Construction Law Blog

Challenging Construction Arbitration Awards in New York

Arbitration is an established alternative to court litigation in construction disputes. Challenging an unfavorable construction arbitration award is so difficult that homeowners may wish to give serious thought before submitting their disputes with contractors to arbitration. Courts give great deference to the decisions of arbitrators, refusing to review arbitration awards even for errors of law or fact.[1] There are few exceptions to this rule, and courts only invoke them in rare circumstances.

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5 Reason to Consider Arbitration for your Construction Disputes

In a recent client conference, I was asked, “So what is arbitration, anyhow?” In the context of a construction claim or in seeking to prevent a construction claim, there are several significant advantages that arbitration can provide in lieu of litigation. In today’s challenging business environment being aware of the various options available could make a significant impact on your business.

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Homeowner Challenges to New York Mechanic’s Liens

 

When a private improvement lien is filed in New York, the entire body of the New York Lien Law is imported which establishes the rules for filing, enforcing (or foreclosing the lien) and for challenging or discharging the lien. There may often be defenses to the lien for the property owner as outlined below.  For those seeking to file a valid lien, the below serves as a reminder of common issues to avoid.

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Long Island Construction Employment is Still Rising

Long Island Construction Law did not create this content. This article was written by David Winzelberg, and was published to the Long Island Business News on March 15th, 2019. 

The number of construction jobs on Long Island continued to climb in January as compared with the previous year, according to the latest report from the Associated General Contractors of America.

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Architects Will See Greater Demand in Services as More Construction Projects Get Underway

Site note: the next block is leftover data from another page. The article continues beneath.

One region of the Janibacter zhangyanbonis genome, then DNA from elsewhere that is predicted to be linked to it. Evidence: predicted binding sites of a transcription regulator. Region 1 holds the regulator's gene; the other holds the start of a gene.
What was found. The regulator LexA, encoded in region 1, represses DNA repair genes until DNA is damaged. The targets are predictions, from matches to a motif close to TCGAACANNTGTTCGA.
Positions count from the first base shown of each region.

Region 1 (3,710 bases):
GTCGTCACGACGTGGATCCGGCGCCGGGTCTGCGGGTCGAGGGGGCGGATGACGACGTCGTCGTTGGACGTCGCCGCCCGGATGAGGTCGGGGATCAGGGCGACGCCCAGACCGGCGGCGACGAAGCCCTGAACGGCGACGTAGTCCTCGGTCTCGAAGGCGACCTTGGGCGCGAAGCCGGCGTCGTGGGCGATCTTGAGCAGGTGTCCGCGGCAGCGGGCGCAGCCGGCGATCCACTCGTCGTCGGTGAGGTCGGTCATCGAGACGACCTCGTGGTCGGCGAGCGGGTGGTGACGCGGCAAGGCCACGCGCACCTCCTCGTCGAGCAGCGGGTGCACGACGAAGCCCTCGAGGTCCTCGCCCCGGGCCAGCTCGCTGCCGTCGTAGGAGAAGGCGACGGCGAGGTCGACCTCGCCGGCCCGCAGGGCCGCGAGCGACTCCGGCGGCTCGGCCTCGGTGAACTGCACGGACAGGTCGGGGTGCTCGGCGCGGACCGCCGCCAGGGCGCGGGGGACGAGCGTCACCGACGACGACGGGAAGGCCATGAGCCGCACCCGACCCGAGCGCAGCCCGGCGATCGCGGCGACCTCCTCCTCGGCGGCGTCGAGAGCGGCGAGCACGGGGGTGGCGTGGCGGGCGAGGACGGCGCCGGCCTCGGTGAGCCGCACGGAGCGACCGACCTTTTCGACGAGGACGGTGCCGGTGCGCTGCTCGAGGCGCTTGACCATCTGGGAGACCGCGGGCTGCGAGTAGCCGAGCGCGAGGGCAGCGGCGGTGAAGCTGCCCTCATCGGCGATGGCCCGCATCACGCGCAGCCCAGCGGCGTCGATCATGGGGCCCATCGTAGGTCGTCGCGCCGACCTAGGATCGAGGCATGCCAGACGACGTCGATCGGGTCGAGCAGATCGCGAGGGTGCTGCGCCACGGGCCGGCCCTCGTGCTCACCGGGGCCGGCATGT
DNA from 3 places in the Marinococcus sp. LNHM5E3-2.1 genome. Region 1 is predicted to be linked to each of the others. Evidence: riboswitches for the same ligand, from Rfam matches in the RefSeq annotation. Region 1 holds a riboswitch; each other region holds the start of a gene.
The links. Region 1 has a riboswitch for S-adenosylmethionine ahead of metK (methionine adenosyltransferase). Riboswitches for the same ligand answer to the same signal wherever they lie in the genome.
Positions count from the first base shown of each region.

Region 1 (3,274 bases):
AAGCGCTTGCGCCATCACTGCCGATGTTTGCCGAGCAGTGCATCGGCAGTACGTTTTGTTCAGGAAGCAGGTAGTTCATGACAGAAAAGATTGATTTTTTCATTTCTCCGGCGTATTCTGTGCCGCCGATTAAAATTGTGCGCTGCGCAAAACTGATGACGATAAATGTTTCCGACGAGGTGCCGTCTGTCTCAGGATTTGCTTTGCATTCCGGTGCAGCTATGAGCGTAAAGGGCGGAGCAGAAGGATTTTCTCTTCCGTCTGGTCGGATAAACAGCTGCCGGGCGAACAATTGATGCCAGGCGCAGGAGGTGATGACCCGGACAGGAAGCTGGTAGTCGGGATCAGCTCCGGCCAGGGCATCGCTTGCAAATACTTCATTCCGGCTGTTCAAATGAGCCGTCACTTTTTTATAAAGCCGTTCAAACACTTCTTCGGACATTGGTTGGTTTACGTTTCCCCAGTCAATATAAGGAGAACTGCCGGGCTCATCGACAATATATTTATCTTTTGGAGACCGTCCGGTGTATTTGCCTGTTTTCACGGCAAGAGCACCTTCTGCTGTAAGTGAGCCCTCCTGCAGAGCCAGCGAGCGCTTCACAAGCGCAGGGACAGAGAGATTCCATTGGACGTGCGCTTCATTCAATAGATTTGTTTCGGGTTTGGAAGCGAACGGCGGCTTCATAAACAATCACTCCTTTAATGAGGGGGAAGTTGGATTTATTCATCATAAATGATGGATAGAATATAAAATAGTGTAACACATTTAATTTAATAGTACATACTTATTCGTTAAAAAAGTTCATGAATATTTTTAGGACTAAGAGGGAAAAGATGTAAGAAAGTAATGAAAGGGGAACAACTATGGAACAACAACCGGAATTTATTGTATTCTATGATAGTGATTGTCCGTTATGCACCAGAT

John Caravella, a Construction Attorney at The Law Offices of John Caravella, P.C. and a former architect, says a recent report showing a lower demand for architects’ services last month is part of the business cycle and that, in some parts of Long Island, demand has been steady, especially for the construction of high-end and luxury homes. He adds that the improving economy will mean architects will be in greater demand as more money will be spent on construction projects.

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Are We On The Same Page? How Construction Document Conflicts Are Resolved

Given the large number and variety of documents required to administer a construction project today (plans, specifications, contracts, etc.), the likelihood of discrepancies arising between these different sources is almost unavoidable. Do you know how these documents rate in terms of their authority?

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The Implied Warranty on the Sale of New Homes: What Homeowners & Contractors Need to Know

The traditional maxim of “let the buyer beware” is softened in the context of Article 36-B of the New York General Business Law, which imposes a warranty in favor of the buyers of new homes and holds construction contractors to a standard of skilled workmanship.

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Networking Opportunities in New York Construction

Construction, in particular, adapts and responds to changes as a regular course of business. From changes in codes, regulations, and client preferences, staying abreast of the trends influencing the industry is essential for those who hope to earn their living from it.

Networking has always been an important function for anyone running a business.

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Construction Defects in New York; Part 6 of 6 – Time Limits

This is a continuing article series on Construction Defects in New York, These include an introduction (part 1), design defects (part 2), defective construction (part 3), improper materials (part 4), improper installations (part 5) and finally important time limitations which apply to seeking legal action for defective construction in New York (part 6).

Although construction litigation can be complex and often requires expert testimony, one of the most complicated areas is simply determining the timeframe a party has to bring forth an action in New York.

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Construction Defects in New York; Part 5 of 6 – Improper Installation

This is a continuing article series on Construction Defects in New York, These include an introduction (part 1), design defects (part 2), defective construction (part 3), improper materials (part 4), improper installations (part 5) and finally important time limitations which apply to seeking legal action for defective construction in New York (part 6).

Construction defects relating to materials can also be based on their installation. If products are installed incorrectly this can result in an unacceptable condition to the project owner.

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